Note: NPR's First Listen audio comes down after the album is released.
A continuity and a break: That's the history of The Bad Plus in a nutshell. An acoustic piano trio with the combustion properties of a post-punk band, it emerged in the early 2000s to an uproar — its surging attack and shrewd repertoire were framed as a radical split from the jazz tradition. Gradually a more perceptive view emerged, one that acknowledged where the band was really coming from.
Now the focus has shifted to where it's headed. The new year marked the end of the line for The Bad Plus as it had always been known, with Ethan Iverson on piano, Reid Anderson on bass and Dave King on drums. The reasons were complicated, and remain so. But the facts are plain enough: Iverson has left the band. His piano chair has been filled by Orrin Evans, whose first documented work in that role can be heard on a new studio album, Never Stop II.
That title should be one clue as to the band's intentions. Never Stop, released in 2010, was the first album by The Bad Plus to consist entirely of original compositions. That's true again of Never Stop II, which features four songs by Anderson and two apiece by King and Evans. Each album can be understood as a planted flag, a marker of group identity. But the transition at hand is cause for close inspection, a reflection on what's changed and what remains the same.
First and foremost, this is still The Bad Plus. That much becomes clear during the opener, a darkly cinematic Anderson theme called "Hurricane Birds." No other band in the world sounds quite like this; I suspect that anyone who has followed The Bad Plus over the years would be able to identify it after hearing the first chord of the song. (Go ahead, try this at home.)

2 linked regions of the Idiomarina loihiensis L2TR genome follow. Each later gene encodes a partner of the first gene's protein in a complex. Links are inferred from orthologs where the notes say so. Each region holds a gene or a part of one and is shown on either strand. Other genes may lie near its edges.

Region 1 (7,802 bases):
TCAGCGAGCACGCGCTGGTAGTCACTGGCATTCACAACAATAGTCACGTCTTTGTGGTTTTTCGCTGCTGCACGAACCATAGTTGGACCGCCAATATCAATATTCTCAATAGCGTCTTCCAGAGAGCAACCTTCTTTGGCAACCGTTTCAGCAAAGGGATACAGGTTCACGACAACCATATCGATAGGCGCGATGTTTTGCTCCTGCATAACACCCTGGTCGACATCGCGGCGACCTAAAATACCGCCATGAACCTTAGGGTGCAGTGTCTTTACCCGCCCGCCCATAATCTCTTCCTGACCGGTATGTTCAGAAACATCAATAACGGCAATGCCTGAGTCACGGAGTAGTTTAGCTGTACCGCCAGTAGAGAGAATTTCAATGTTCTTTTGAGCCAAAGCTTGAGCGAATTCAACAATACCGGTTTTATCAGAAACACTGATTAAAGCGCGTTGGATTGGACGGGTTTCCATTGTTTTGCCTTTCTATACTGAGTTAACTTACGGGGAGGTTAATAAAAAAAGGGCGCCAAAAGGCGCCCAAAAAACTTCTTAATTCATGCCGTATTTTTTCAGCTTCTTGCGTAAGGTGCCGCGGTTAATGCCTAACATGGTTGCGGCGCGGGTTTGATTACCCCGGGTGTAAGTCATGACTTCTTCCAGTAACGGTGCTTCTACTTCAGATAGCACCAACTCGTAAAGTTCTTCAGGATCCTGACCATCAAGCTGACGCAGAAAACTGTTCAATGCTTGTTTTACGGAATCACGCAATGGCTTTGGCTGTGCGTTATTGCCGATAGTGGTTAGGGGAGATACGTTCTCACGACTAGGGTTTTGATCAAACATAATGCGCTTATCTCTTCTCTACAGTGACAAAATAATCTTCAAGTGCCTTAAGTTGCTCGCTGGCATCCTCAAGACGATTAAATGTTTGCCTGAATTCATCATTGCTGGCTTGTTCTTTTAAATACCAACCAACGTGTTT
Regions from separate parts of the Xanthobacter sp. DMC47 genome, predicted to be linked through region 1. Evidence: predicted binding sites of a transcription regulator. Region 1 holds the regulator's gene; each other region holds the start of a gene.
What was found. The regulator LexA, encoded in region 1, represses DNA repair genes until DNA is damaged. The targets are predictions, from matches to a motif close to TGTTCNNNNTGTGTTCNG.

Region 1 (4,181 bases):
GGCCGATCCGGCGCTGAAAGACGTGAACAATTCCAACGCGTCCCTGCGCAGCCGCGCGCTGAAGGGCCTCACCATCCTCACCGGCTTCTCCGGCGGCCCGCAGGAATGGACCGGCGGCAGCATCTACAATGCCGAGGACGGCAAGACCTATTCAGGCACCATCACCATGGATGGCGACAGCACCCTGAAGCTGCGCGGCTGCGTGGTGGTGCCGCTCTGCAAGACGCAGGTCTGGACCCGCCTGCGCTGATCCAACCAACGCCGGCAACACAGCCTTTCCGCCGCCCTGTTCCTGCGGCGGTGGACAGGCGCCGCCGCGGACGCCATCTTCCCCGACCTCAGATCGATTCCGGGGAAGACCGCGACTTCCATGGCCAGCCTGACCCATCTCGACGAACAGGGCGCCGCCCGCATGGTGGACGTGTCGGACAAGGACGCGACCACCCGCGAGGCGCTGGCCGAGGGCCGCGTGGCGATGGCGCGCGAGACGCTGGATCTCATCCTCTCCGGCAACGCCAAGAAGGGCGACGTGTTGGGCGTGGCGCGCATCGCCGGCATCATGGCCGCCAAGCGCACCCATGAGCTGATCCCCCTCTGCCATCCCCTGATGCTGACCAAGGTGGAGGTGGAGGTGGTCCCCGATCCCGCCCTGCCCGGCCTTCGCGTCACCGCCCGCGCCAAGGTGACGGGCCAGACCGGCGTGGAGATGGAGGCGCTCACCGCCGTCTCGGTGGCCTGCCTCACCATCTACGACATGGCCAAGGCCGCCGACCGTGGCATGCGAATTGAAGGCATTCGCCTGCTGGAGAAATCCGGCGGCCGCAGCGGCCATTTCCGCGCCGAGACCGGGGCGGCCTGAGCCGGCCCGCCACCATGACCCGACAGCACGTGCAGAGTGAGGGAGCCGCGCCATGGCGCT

Evans is a highly esteemed pianist with post-bop dynamism in his bloodstream, and it's illuminating to hear him in this mode, expressing a strain of somber yet delicate grandeur long associated with Iverson. There are about as many commonalities between the two pianists as there are differences: both revere Thelonious Monk, and both excel along the fault line that divides lyrical ardor from turbulent abstraction. In jazz-canonical terms, Evans runs a little less Paul Bley, a little more Andrew Hill.
The specificity of Anderson's language as a composer is evident not only in the stately churn of "Hurricane Birds" but also in the marathon stride of "Trace," the pointillist shimmer of "Safe Passage" and the dawning epiphany of "Salvages." To a slightly lesser extent, the same could be said for King, whose "Lean In The Archway" is an episodic highlight here, and whose "1983 Regional All-Star" is the latest installment in an amusing mock-heroic series.
But Evans' two compositions might be the most fascinating on Never Stop II, for what they represent. "Boffadem," with its prowling bass vamp and kalimba-like toy piano part, brings a West African influence of the sort that Evans has explored in other bands (notably another collective trio, Tarbaby). And "Commitment" opens like a Brad Mehldau ode before lurching into fever-dream mode, intemperate and roiling. It feels like Evans' vision for what The Bad Plus is about. Crucially, he's coming with clear respect for what came before him, even as he forges ahead.
Stay tuned for a forthcoming episode of Jazz Night In America about The Bad Plus, featuring footage from Evans' first public appearance with the band, at Jazz at the Bistro in St. Louis, Mo.